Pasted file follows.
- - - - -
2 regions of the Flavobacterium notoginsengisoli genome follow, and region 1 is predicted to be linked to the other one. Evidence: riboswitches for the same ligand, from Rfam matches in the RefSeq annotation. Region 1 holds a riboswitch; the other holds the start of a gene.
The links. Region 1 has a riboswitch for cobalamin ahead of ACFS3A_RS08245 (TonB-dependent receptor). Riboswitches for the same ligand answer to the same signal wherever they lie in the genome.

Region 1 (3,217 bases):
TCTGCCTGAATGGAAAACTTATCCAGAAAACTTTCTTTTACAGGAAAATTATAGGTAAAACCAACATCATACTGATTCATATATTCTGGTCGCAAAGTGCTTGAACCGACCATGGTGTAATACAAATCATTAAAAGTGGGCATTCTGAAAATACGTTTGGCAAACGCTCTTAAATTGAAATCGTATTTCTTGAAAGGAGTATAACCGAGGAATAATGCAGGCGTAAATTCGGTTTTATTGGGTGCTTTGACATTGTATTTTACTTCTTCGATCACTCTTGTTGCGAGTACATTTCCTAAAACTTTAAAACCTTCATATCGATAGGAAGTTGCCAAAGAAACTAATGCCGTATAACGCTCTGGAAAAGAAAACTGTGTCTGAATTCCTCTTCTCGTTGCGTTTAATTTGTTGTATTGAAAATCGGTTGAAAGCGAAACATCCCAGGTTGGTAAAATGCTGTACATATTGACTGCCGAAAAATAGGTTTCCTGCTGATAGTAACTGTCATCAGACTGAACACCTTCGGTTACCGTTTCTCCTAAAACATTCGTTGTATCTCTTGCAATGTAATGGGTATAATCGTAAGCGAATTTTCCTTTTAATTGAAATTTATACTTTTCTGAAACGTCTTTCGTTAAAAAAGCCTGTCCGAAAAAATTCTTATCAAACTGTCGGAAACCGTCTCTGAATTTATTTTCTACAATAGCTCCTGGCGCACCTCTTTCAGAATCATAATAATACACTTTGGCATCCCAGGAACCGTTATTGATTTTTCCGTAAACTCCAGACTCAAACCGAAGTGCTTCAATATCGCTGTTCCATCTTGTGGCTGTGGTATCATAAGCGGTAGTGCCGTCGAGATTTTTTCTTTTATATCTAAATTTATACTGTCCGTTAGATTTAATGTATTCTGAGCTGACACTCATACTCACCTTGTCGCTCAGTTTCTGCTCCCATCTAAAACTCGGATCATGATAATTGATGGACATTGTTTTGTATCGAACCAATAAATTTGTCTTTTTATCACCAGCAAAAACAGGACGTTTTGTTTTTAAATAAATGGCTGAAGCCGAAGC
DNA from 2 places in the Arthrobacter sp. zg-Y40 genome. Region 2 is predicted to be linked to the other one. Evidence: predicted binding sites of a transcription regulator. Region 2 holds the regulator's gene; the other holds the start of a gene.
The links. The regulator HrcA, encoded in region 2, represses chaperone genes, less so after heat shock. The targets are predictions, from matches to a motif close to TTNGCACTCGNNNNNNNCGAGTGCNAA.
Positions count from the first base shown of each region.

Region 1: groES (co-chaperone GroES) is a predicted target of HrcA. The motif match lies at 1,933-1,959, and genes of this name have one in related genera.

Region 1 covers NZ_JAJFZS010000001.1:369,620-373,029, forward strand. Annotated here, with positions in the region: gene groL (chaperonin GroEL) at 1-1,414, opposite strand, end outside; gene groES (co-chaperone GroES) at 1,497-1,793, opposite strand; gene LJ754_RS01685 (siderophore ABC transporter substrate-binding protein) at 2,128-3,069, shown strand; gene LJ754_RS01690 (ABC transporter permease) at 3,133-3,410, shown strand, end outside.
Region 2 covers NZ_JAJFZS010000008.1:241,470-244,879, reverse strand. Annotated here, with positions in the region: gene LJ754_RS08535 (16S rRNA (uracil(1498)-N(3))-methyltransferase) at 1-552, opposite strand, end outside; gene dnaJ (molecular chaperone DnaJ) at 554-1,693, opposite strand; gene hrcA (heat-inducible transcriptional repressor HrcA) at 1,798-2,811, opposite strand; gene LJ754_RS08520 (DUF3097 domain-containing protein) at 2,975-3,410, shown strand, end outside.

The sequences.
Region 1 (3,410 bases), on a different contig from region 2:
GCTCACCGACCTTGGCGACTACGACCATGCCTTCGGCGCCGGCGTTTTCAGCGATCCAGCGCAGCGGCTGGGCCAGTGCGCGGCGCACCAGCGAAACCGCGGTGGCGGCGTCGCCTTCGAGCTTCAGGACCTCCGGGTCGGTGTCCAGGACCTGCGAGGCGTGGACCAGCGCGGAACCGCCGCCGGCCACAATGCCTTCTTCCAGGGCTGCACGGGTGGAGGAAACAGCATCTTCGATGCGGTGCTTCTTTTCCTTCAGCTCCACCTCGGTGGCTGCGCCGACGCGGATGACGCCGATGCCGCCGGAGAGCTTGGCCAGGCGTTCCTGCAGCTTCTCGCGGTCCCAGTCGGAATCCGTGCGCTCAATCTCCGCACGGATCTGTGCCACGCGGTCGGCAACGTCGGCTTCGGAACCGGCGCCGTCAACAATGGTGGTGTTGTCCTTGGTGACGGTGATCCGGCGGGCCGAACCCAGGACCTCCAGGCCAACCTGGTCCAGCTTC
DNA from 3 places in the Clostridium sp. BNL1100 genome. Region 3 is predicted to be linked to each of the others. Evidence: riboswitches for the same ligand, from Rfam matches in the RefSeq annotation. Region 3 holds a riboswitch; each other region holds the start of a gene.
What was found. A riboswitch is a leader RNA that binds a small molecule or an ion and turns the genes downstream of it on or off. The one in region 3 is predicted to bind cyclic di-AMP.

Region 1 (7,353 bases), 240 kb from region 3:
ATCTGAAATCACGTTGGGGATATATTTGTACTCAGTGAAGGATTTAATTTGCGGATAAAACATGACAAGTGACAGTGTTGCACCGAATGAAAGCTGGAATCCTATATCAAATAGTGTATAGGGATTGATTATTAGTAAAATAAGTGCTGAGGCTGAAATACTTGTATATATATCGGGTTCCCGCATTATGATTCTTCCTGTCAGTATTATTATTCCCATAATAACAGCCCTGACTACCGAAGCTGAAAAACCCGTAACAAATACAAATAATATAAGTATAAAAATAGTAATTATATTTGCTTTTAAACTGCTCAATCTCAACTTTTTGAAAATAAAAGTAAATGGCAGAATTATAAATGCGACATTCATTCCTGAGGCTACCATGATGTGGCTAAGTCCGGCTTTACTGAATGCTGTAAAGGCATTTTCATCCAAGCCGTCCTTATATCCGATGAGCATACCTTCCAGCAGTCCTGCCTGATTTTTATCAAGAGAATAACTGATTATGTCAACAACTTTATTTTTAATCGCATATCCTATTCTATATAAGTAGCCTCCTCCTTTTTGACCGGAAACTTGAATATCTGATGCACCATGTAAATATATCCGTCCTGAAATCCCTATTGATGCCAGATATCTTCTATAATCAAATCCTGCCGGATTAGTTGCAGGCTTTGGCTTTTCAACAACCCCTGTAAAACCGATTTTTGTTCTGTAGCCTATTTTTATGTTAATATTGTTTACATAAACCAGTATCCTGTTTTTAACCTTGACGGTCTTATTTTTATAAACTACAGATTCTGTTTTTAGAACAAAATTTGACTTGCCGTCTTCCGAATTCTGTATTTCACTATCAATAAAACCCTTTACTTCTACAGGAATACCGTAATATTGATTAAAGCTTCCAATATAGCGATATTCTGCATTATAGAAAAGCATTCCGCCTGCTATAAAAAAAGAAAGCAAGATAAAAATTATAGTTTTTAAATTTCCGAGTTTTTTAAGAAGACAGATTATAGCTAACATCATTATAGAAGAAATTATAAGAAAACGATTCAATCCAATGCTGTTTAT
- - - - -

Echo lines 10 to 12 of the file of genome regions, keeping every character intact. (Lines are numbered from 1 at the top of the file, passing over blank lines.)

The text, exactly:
Region 2 covers NZ_JAJFZS010000008.1:241,470-244,879, reverse strand. Annotated here, with positions in the region: gene LJ754_RS08535 (16S rRNA (uracil(1498)-N(3))-methyltransferase) at 1-552, opposite strand, end outside; gene dnaJ (molecular chaperone DnaJ) at 554-1,693, opposite strand; gene hrcA (heat-inducible transcriptional repressor HrcA) at 1,798-2,811, opposite strand; gene LJ754_RS08520 (DUF3097 domain-containing protein) at 2,975-3,410, shown strand, end outside.

The sequences.
Region 1 (3,410 bases), on a different contig from region 2: